Should Independent Board Members with Social Ties to Management Disqualify Themselves from Serving on the Board?
Posted: 30 Sep 2010
Date Written: September 29, 2010
This paper examines whether independent directors who are socially tied to management (inside directors) can effectively perform their fiduciary duty to monitor management on behalf of shareholders. Ex ante, it is not clear whether social ties will enhance or obstruct the quality of board performance. Theory suggests that directors who are socially tied to management are ineffective and would make decisions favoring management. However, social ties can increase trust and information sharing between management and independent directors, improving directors’ ability and effectiveness in governing the company (Westphal 1999).
To examine these contradicting predictions I use social network analysis and construct proxies for social ties between management and independent board members. Using these proxies, I first demonstrate that social ties are associated with higher managerial compensation. Further analyses reveal that these results are driven by social ties that include members of the compensation committee. Conversely, I demonstrate that financial reporting quality is improved when social ties exist. Specifically, I find that the likelihood of material weaknesses in internal controls and the likelihood of financial restatements is lower in companies with social ties. I further observe that this improved financial reporting quality holds only when social ties include members of the audit committee. I conclude that ethically, socially tied independent directors should disqualify themselves from serving on compensation committees where social independence is essential. However, in tasks where collaboration with management is essential, socially tied directors can add value to shareholders.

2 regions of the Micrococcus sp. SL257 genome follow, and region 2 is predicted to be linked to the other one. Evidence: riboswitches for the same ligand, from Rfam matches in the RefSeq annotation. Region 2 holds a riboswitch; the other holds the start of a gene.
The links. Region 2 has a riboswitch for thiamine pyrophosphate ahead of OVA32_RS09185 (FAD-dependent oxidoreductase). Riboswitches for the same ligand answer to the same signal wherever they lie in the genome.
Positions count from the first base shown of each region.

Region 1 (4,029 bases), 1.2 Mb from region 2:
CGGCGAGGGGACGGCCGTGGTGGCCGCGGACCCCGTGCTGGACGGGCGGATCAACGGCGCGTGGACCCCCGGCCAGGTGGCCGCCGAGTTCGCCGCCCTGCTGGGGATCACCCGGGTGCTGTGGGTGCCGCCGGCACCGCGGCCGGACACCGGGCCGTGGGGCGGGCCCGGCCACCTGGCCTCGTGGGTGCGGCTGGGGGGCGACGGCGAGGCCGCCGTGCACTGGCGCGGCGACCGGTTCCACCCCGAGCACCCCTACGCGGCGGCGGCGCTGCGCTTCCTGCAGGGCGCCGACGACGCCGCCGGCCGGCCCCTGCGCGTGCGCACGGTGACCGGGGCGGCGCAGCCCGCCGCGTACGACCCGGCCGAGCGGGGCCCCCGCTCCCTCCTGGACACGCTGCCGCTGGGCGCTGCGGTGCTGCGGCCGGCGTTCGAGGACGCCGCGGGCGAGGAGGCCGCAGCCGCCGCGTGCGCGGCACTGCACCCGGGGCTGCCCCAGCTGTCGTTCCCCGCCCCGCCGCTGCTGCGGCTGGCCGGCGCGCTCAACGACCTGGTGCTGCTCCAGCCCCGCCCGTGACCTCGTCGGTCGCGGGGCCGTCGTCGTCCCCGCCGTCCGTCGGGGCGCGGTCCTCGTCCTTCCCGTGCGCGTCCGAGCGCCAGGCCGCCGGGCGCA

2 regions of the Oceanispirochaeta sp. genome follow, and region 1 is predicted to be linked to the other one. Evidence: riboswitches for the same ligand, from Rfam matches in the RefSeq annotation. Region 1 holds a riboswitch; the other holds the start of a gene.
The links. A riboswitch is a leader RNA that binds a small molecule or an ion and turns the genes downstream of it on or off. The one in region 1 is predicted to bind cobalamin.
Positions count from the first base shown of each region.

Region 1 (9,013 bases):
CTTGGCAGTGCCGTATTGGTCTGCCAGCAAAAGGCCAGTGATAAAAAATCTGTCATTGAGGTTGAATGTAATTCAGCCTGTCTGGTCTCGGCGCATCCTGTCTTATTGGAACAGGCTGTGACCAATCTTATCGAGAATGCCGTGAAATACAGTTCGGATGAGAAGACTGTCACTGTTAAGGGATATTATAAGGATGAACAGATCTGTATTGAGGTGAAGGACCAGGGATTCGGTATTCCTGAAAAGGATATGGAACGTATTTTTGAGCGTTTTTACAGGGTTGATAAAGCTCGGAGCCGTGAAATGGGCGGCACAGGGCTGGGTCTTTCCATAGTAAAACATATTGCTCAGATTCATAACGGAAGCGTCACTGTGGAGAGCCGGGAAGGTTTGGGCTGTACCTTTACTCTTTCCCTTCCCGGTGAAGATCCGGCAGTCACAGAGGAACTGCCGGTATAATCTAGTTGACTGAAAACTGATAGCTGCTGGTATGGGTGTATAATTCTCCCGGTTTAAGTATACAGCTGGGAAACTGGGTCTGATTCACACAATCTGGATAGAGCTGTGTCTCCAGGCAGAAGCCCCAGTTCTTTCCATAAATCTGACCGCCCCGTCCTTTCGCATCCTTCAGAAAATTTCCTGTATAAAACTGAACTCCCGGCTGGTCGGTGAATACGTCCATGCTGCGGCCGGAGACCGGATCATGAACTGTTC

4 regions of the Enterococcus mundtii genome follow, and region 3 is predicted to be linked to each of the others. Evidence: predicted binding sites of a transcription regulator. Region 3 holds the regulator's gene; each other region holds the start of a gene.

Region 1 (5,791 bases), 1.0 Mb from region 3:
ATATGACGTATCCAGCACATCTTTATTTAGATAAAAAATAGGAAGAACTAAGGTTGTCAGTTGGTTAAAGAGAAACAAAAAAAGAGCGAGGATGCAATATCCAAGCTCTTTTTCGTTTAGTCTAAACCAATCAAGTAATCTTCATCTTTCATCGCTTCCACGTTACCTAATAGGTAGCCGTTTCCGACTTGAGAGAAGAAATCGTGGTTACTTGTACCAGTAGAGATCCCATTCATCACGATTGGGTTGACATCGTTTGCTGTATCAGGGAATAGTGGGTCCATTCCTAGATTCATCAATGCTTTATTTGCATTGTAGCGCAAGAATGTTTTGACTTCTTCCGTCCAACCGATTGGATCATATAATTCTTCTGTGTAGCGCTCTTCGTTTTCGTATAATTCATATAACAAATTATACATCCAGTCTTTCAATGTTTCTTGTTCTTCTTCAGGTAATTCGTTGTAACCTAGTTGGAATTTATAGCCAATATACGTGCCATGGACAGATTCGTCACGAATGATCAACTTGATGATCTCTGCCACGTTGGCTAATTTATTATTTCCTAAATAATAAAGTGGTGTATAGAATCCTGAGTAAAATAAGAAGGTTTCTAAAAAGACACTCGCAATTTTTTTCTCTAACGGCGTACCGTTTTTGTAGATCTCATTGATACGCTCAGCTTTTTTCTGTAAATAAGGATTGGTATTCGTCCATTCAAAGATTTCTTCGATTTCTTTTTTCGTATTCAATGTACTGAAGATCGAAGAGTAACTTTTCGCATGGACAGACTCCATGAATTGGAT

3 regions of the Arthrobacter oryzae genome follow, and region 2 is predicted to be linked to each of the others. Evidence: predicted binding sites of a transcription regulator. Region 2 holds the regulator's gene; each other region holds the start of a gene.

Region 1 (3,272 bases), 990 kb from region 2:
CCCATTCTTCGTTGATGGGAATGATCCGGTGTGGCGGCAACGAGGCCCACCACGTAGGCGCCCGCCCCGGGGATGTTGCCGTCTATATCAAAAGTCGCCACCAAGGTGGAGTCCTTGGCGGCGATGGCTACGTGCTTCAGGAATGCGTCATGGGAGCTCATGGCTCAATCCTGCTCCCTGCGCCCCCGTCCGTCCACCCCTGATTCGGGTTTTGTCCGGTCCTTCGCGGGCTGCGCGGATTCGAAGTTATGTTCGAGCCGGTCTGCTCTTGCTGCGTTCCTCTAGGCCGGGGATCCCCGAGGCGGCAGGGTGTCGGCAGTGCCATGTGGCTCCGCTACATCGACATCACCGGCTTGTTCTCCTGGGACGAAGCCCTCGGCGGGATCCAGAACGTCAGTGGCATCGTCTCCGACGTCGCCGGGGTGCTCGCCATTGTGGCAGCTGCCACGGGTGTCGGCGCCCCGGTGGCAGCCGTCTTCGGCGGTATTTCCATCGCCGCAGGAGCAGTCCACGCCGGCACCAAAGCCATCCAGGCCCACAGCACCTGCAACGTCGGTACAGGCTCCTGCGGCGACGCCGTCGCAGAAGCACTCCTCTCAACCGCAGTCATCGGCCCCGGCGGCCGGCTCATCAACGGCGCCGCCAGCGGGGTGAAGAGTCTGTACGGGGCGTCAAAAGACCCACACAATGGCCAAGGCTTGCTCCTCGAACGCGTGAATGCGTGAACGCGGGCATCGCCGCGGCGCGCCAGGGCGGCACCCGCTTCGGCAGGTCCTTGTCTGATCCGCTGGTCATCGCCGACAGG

Keywords: CEO compensation, Corporate governance, Financial reporting quality, Independent directors, Social network, Social ties
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